Remotely Recovering Windows Passwords in Plain Text

There has been a lot of buzz across the web the last few months about a program called “Mimikatz”. It is an interesting program that allows you to recover Windows passwords from a system in clear text. Why spend hours, days, or months trying to crack a complex password when you can just pull it from Windows memory as unencrypted text?

We have seen in the past that most Windows passwords less than 15 characters can be cracked in just a few seconds if the attacker can get the Windows Hashes. This is due to the fact that Windows stores these passwords in an easy to crack LM hash. An old encryption used for backwards compatibility. Microsoft allows you to disable the older LM Hash, but as Mike Pilkington discusses on the SANS blog, Microsoft still creates the hash and stores it in memory.

No big deal, just make your passwords 15 characters or greater and problem solved. The LM hash will not be created, only the more secure NTLM hash. Well, not so fast. It seems that the LM hash is not the only version of the passwords Windows keeps in memory, it also keeps a copy of the passwords in plain text.

Which you can even recover remotely… has a great article explaining how to use Mimikatz to recover remote passwords. In this example, I used the website Java attack through the Social Engineering Toolkit (SET) to obtain a remote shell. First thing you will want to do is download Mimikatz and place the files you need (Windows 32 or 64 bit) in a directory on your Backtrack system. Then run SET and pick the website java attack option.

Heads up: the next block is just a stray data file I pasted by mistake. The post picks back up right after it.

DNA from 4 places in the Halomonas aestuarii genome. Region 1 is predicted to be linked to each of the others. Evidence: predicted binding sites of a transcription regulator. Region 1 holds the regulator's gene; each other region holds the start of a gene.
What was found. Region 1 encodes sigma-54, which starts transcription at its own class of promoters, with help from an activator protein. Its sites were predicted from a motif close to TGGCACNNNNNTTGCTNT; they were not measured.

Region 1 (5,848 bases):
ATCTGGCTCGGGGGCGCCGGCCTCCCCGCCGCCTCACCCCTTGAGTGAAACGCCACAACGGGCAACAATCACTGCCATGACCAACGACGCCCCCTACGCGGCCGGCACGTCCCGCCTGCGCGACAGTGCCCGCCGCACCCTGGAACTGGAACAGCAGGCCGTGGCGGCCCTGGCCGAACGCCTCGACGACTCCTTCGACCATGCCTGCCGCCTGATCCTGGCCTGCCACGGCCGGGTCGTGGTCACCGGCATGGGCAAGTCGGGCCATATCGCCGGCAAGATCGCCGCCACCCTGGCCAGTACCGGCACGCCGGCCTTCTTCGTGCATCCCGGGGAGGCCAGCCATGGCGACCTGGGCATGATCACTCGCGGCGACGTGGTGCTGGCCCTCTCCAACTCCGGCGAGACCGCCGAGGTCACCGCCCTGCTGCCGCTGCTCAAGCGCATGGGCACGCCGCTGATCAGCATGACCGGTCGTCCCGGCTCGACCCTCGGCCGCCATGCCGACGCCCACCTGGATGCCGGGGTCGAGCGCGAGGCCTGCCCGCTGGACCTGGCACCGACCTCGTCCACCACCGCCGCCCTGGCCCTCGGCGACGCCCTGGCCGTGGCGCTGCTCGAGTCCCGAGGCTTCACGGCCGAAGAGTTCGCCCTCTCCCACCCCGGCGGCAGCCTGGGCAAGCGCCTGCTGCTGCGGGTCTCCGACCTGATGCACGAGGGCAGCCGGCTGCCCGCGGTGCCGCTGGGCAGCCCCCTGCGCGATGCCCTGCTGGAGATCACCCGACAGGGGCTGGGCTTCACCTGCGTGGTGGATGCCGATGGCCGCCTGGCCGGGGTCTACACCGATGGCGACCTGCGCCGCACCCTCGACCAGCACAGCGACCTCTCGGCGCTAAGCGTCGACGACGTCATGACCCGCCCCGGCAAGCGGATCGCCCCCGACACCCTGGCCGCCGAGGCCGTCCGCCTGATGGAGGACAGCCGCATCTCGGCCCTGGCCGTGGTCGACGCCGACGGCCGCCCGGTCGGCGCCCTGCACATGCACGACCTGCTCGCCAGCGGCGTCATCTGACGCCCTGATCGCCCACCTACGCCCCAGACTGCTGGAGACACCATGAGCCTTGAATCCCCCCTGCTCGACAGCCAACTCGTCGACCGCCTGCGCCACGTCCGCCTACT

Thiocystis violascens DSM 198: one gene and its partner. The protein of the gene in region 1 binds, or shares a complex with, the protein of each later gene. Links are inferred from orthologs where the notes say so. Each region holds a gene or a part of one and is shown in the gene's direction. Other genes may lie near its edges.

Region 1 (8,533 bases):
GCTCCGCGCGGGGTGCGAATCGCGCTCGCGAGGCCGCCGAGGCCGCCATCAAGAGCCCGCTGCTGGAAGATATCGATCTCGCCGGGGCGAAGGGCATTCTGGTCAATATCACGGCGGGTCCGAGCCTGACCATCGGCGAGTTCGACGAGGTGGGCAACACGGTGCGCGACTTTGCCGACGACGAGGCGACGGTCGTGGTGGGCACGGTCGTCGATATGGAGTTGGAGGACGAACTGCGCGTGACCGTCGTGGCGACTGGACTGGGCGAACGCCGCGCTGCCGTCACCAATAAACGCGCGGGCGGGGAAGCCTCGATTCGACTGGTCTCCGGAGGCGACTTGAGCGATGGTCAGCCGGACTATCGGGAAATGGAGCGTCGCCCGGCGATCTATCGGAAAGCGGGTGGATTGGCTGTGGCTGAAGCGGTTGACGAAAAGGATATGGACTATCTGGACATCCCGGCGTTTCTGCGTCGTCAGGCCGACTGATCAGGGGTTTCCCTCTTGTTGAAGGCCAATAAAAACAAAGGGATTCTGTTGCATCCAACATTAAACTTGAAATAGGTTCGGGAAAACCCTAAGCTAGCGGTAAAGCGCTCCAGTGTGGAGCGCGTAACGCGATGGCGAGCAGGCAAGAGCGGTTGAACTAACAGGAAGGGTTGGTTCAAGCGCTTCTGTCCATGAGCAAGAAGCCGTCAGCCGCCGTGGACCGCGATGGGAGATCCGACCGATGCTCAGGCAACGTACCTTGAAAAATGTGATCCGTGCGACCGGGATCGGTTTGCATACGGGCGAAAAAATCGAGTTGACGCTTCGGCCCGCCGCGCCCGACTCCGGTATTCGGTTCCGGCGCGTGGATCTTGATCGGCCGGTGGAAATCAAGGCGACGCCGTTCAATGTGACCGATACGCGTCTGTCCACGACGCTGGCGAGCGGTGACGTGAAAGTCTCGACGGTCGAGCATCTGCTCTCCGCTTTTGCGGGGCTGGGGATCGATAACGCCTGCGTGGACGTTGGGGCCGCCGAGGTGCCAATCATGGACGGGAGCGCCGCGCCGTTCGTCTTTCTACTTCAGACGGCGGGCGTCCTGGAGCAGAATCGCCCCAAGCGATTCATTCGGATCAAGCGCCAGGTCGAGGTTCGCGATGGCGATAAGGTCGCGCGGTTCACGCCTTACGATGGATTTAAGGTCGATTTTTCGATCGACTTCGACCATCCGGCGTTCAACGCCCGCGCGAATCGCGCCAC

After the target system surfs to our SET webpage and allows the Java code to run, we get a remote shell. After we connect to the created session, we will need to elevate our authority level. We need System level privileges for Mimikatz to work properly, so the first thing to do is run the Bypass UAC script in Meterpreter, and then connect to the newly created session, in this instance session 3:

Now all we need to do is create a directory on the target system and copy the Mimikatz files up to it:

Now we need to drop to a command shell and run “Mimikatz”.

You will now be in the Mimikatz program console and need to enter the commands “privilege::debug” and then “inject::process lsass.exe sekurlsa.dll”:

If you get an error at this point (Yeah I know, it is all in French), you probably don’t have System level authority.